Category: filmmaking (Page 1 of 5)

shortfiction24 – half a keyboard

Credit: Hello Music Theory

Harry played in the orchestra pit for 15 years till a stroke numbed his left hand.

This Week’s Story: A Stroke Disables a Theater Musician

Harry played keyboards in the orchestra pit for dozens of Broadway shows over the years. Now his left hand lay numb on the keyboard after a debilitating stroke.

Half a Keyboard

Bob Gillen

Harry spread his fingers over the keyboard. A deep breath filled his lungs. His right hand began playing a high, delicate melody. Harry closed his eyes. Let the music flare up inside him, burn out his fingers. His left arm lay at his side as melodies danced in the air.

For Harry, the piano was life. That life was cut down with the stroke that disabled his left hand. A life cut in half. There was no bass for his melodies. No bottom. No foundation. Playing melody with his right hand felt like riding a bike with only one leg. Not just difficult. Near impossible. 

Harry continued playing. His left arm instinctively raised to the keyboard, but there was no movement, no feeling, in his hand. 

Tears seeped from his eyes. Ran unchecked down his cheeks and splattered on his shirt front. He continued to play. He felt lopsided. Off balance. He closed his eyes again, this time to offset the dizziness he felt. 

Today marked a month since his stroke. They caught it early. Limited damage, the doctors said. Limited, yeah. Maybe for them. For Harry, the joy of his life cut in half. His friends told him he could still play melody. That was better than losing his right hand. He could live without the bass, they said.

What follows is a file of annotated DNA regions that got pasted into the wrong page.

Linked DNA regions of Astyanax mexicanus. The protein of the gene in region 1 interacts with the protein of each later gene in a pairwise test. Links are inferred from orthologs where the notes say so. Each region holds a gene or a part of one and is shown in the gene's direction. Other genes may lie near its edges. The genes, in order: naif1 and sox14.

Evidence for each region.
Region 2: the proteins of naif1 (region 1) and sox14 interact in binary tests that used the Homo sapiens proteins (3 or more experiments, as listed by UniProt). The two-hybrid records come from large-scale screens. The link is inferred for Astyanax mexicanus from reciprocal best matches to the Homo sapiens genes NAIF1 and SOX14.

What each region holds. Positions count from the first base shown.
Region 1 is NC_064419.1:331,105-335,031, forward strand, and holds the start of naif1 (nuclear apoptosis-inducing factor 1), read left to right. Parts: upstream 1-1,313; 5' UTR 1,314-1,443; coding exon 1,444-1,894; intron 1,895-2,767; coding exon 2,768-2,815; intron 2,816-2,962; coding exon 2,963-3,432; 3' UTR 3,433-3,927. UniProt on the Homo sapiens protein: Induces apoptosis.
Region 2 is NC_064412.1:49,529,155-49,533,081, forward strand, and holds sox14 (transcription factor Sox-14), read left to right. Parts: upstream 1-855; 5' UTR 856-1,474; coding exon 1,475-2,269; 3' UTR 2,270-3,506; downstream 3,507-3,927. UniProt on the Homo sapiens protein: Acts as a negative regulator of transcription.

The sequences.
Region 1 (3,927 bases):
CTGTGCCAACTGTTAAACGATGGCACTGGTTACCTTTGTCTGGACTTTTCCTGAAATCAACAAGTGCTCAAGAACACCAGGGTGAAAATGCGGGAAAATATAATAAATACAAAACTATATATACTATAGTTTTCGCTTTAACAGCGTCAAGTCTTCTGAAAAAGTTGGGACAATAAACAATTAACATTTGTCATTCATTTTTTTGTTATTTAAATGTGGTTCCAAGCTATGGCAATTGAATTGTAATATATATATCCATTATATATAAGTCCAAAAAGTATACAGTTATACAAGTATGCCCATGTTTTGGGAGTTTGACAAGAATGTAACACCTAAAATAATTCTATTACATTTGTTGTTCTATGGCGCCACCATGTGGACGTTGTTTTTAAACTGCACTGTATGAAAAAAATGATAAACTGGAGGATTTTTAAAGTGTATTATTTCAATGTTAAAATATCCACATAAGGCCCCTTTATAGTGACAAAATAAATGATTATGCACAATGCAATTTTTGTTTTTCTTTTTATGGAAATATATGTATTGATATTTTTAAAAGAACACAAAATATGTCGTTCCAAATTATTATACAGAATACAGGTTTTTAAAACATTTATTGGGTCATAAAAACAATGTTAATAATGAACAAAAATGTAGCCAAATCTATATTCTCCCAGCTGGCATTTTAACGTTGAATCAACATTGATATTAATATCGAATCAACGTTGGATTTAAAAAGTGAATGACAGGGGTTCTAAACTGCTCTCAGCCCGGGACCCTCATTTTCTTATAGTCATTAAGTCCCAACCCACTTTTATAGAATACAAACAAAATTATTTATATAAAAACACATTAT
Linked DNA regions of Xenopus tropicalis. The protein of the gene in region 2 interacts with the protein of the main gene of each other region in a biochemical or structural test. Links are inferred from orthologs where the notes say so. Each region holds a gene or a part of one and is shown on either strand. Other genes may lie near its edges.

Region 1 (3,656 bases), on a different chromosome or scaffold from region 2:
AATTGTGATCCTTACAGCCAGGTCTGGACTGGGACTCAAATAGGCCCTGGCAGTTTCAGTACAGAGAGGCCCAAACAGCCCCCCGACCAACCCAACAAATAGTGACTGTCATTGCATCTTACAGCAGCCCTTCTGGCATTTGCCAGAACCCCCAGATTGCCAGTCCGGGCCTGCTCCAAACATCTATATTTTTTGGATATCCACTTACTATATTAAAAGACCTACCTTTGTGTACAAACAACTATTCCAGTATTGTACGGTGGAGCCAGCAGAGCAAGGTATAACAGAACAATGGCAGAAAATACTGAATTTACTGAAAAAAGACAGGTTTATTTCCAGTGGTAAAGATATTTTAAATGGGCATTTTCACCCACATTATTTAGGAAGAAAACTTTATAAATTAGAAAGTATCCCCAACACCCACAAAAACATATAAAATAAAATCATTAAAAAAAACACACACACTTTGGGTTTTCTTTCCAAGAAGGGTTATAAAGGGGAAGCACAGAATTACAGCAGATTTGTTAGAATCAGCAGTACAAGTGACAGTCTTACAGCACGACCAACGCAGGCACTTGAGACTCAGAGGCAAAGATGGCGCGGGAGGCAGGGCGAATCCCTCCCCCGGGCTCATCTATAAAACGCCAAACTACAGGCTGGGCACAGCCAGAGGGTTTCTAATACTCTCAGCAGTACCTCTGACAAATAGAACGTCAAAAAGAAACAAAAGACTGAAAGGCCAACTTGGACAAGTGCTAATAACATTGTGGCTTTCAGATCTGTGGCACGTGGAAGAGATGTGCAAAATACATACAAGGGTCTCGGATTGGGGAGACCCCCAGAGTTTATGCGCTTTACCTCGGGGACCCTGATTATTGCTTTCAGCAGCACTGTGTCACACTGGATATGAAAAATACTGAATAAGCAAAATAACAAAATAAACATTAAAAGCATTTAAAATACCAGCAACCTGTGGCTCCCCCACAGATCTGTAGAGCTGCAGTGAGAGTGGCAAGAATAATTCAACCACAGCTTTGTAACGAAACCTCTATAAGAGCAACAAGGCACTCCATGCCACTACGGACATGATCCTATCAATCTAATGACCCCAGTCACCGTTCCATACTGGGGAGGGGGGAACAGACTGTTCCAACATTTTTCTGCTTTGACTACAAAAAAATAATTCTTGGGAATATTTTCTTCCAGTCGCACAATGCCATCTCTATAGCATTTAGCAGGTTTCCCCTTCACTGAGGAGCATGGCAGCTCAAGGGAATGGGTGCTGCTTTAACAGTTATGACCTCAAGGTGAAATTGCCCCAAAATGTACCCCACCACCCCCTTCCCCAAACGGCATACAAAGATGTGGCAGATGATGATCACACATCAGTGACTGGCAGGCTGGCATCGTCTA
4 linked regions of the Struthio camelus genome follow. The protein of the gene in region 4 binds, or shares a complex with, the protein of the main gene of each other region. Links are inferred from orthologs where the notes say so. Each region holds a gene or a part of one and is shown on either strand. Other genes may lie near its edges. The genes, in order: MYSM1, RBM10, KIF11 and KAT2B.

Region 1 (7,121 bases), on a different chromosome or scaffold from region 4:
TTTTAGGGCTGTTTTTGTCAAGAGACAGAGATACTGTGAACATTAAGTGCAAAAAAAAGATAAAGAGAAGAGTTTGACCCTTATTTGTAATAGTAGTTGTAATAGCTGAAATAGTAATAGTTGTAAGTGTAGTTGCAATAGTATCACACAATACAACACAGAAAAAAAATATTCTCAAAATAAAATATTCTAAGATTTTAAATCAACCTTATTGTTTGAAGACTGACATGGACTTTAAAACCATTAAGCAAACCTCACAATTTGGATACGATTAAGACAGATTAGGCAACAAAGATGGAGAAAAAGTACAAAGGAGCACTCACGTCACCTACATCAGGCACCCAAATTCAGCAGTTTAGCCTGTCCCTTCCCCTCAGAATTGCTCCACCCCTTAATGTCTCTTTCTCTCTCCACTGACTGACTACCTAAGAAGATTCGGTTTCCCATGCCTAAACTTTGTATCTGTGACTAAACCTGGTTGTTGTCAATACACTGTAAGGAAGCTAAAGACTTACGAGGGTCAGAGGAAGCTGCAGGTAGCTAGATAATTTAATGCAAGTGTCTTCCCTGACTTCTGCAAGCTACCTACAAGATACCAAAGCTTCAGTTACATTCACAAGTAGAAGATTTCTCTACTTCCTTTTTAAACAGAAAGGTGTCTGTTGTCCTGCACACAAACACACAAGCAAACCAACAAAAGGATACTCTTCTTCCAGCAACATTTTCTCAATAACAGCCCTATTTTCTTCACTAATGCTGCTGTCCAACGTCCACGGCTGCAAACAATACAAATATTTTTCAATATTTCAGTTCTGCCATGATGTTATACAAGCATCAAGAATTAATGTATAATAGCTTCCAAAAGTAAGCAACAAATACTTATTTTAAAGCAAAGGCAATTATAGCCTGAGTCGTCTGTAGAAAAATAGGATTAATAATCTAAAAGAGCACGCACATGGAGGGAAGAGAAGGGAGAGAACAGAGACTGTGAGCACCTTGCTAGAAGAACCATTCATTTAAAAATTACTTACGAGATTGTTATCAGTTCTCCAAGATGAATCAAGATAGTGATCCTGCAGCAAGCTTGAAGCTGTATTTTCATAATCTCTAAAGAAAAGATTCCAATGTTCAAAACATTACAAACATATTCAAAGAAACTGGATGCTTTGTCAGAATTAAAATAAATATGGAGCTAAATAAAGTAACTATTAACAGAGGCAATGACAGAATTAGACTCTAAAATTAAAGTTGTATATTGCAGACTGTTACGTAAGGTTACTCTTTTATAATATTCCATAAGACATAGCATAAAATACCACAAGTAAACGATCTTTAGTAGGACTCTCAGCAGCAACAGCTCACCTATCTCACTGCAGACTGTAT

Harry knew better. Bass was the bottom. The support for melody. Without the bass he felt like he was dancing without shoes. Without feet. 

His career was over. He would never play in the pit again. Eight shows a week. Eight times a week for the last fifteen years. Pure joy. He had his favorite shows, but he would play even for the bombs. Live performance was his life.

And the beauty of it. He played unseen in the pit. His joy bloomed nightly in the cocoon of the theater pit, shared with his fellow musicians. For the audience, the music was background to the stage action. They did not feel any need to see the orchestra. They knew it was there. That was enough.

After each show a few theater goers gathered at the edge of the pit, pointing out the instruments to their kids, their nieces and nephews, their grandkids. 

Harry would make their night by waving from his piano bench. Then he’d stand and head for home.

Home. Where he sat now. Nowhere else to go. Disability insurance would cover some of his previous income. The rest? Who knows? 

Harry reached deep into his memory. The muscle memory of playing for a lifetime. He began playing “Try to Remember” from the Fantasticks. “Deep in December.” This was his December, he thought. Reaching back like some old guy to recall the good times, the Septembers of his life. The times when the embers burned brightly. When life was good.

His left arm twitched. Harry moved the arm up to position his numb hand over the keyboard. The melody continued to flow from his right hand. 

The pinkie finger on Harry’s left hand ticked. Twitched. Hit a deep C note. 

Once.

Harry took his left hand in his right. Massaged it gently. Another tic. Slight.